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City of Ottawa believes it's seeing progress on green bin use, waste diversion

Much of the new market research regarding green bins was collected during the pandemic, so a new report will be expected at a later date.
2018-03-20-Green Bin-AB
Photo/ iStock

A report to the City of Ottawa's Standing Committee on Environmental Protection, Water and Waste Management says recent changes to the green bin program have helped shift resident behaviours to increase green bin use, diverting organic waste from the landfill and reducing greenhouse gas emissions.
 
The city moved to allow plastic bag liners and dog waste in green bins in July of 2019 to help make the green bin cleaner and more convenient to use, addressing the main barriers that residents identified in market research. City staff also launched a communications and outreach plan to promote the program.
 
The city says there was an 8 per cent increase in the number of households setting out a green bin in 2020, compared to 2018.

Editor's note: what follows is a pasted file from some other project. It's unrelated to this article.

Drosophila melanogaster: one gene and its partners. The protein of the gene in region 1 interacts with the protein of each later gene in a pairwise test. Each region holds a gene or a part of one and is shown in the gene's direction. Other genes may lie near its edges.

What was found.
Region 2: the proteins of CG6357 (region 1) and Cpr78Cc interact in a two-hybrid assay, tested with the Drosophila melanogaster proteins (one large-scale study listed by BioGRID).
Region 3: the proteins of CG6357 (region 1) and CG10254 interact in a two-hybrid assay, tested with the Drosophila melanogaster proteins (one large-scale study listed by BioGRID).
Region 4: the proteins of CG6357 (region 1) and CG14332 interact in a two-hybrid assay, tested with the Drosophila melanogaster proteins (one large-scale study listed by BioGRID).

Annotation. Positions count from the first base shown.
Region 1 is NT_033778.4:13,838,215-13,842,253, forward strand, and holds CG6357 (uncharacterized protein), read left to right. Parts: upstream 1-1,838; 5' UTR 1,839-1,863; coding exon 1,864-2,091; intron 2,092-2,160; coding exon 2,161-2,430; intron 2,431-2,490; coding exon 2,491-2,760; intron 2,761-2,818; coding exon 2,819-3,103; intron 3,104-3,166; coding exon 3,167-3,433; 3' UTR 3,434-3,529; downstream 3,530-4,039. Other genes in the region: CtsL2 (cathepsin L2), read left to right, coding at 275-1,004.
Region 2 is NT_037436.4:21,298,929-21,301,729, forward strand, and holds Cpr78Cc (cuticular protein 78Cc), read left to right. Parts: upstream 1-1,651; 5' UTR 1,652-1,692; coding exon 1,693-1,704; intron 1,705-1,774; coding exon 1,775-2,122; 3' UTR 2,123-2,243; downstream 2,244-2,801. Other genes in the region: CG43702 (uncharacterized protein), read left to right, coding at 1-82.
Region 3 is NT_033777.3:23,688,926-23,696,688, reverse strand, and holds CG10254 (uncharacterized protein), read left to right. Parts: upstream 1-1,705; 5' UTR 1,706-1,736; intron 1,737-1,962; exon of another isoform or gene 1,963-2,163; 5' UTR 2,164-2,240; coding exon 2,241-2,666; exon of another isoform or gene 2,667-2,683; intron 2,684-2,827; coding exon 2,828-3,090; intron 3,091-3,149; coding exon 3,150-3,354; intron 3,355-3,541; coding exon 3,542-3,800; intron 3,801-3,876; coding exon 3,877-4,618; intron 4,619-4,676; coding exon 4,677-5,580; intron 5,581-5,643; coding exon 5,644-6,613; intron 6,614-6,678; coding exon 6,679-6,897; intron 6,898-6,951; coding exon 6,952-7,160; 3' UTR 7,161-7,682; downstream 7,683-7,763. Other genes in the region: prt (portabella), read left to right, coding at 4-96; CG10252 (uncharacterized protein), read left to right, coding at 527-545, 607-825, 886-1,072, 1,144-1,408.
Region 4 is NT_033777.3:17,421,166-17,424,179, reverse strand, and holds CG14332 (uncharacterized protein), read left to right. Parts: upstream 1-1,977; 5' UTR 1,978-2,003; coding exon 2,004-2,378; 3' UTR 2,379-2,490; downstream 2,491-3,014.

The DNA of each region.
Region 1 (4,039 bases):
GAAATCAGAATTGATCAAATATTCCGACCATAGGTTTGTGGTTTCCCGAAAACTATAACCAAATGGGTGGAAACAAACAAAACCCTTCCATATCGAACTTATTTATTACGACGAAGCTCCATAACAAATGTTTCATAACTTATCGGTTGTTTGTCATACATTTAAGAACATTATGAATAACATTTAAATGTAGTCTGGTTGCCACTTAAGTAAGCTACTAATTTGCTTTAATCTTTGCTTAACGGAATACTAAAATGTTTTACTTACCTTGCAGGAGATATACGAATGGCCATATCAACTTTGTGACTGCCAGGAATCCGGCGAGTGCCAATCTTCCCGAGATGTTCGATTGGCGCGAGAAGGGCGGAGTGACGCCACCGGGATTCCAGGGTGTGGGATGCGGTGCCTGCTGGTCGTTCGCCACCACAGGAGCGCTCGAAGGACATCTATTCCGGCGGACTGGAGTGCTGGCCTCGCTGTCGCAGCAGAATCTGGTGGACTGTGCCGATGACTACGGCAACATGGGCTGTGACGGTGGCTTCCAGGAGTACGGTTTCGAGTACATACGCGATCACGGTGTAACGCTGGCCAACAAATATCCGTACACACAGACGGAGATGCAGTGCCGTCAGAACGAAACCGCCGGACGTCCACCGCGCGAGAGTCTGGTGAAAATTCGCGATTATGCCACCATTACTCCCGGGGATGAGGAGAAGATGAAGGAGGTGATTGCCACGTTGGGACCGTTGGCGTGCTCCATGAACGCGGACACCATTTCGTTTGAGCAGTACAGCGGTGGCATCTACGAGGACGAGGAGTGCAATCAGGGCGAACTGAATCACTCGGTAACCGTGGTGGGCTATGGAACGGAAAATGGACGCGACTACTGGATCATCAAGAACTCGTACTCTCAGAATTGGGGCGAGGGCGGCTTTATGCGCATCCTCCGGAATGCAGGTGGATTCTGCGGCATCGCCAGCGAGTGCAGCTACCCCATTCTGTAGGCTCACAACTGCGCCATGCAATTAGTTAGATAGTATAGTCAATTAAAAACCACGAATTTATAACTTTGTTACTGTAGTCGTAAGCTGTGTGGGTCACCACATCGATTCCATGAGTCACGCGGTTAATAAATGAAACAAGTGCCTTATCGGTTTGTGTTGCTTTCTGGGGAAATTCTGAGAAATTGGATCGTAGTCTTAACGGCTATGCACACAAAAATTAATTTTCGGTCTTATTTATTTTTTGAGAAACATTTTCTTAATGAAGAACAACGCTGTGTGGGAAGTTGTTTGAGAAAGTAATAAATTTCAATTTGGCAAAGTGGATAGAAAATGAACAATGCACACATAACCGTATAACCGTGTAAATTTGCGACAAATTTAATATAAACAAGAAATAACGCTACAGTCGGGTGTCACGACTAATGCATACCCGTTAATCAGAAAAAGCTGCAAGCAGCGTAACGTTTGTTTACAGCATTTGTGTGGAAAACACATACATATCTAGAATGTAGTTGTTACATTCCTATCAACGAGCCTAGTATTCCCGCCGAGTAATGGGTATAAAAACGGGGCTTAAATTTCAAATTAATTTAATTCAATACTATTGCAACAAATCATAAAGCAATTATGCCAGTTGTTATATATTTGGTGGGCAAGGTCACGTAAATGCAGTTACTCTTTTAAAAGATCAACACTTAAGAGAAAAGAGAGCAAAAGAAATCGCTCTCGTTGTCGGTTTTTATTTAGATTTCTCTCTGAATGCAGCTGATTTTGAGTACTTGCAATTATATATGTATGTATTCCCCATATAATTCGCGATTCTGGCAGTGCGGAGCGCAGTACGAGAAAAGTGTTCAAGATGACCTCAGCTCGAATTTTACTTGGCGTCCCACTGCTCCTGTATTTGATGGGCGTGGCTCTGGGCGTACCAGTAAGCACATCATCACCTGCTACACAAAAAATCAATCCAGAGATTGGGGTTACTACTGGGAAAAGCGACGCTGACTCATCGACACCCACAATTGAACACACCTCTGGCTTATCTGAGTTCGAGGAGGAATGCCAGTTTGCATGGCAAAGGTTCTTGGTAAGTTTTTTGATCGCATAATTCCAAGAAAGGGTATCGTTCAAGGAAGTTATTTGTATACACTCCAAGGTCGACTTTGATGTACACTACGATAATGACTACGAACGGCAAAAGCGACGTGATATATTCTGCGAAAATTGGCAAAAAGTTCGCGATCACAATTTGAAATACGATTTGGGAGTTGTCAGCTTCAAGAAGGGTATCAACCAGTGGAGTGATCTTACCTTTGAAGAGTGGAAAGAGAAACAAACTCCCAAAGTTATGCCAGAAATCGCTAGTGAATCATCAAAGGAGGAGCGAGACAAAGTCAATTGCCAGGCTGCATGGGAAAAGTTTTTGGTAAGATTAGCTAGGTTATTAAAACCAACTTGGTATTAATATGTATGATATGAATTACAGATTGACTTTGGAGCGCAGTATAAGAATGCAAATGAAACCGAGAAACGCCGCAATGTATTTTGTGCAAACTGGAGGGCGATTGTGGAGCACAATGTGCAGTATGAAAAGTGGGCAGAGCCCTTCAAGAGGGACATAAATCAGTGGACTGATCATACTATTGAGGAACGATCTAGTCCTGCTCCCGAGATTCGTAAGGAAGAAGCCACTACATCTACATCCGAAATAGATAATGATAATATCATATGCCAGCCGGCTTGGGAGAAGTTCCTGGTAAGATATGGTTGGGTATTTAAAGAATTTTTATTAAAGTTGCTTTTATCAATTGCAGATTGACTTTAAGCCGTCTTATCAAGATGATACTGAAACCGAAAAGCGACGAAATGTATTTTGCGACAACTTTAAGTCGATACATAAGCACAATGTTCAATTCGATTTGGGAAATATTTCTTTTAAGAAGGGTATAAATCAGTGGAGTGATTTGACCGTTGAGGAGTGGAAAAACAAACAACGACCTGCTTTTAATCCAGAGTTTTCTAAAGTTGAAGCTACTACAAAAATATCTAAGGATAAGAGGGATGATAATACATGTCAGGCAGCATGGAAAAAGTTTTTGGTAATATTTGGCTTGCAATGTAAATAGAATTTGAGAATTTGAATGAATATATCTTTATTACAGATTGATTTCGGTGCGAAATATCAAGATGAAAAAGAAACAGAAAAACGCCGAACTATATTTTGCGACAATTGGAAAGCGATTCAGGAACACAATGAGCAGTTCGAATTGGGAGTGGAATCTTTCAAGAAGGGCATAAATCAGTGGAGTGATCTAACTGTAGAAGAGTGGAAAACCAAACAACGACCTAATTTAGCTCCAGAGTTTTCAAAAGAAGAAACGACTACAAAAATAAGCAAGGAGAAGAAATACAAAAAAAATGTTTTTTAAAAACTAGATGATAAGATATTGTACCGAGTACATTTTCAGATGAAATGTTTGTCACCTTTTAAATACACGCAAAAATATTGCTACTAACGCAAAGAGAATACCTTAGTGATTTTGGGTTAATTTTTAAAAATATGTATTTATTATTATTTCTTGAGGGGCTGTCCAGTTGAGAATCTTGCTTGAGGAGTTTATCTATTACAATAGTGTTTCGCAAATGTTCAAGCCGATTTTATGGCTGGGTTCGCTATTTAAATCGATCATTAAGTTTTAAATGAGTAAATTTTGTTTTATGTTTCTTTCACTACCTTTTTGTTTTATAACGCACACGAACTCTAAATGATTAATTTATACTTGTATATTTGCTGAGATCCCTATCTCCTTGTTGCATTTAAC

In 2019, the city sent 5 per cent more organic and leaf and yard waste for processing than in 2018. In 2020 that number increased a further 6 per cent.
 
The city says it has also made it easier for residents in apartment buildings to use a green bin by introducing a new collection contract for multi-residential properties that removed the main barrier of having to bring bins to the curb. This led to a 37 per cent increase in the number of properties using green bins.
 
According to follow-up market research conducted in 2020, the yuck factor (concerns green bins are smelly, messy or gross) is no longer the top barrier to participation for respondents with curbside waste collection.
 
Because much of this information was collected during the COVID-19 pandemic, which caused a significant shift in behaviour and waste trends, city staff are expected to follow up on these interim results with an update at least one year after the pandemic ends.

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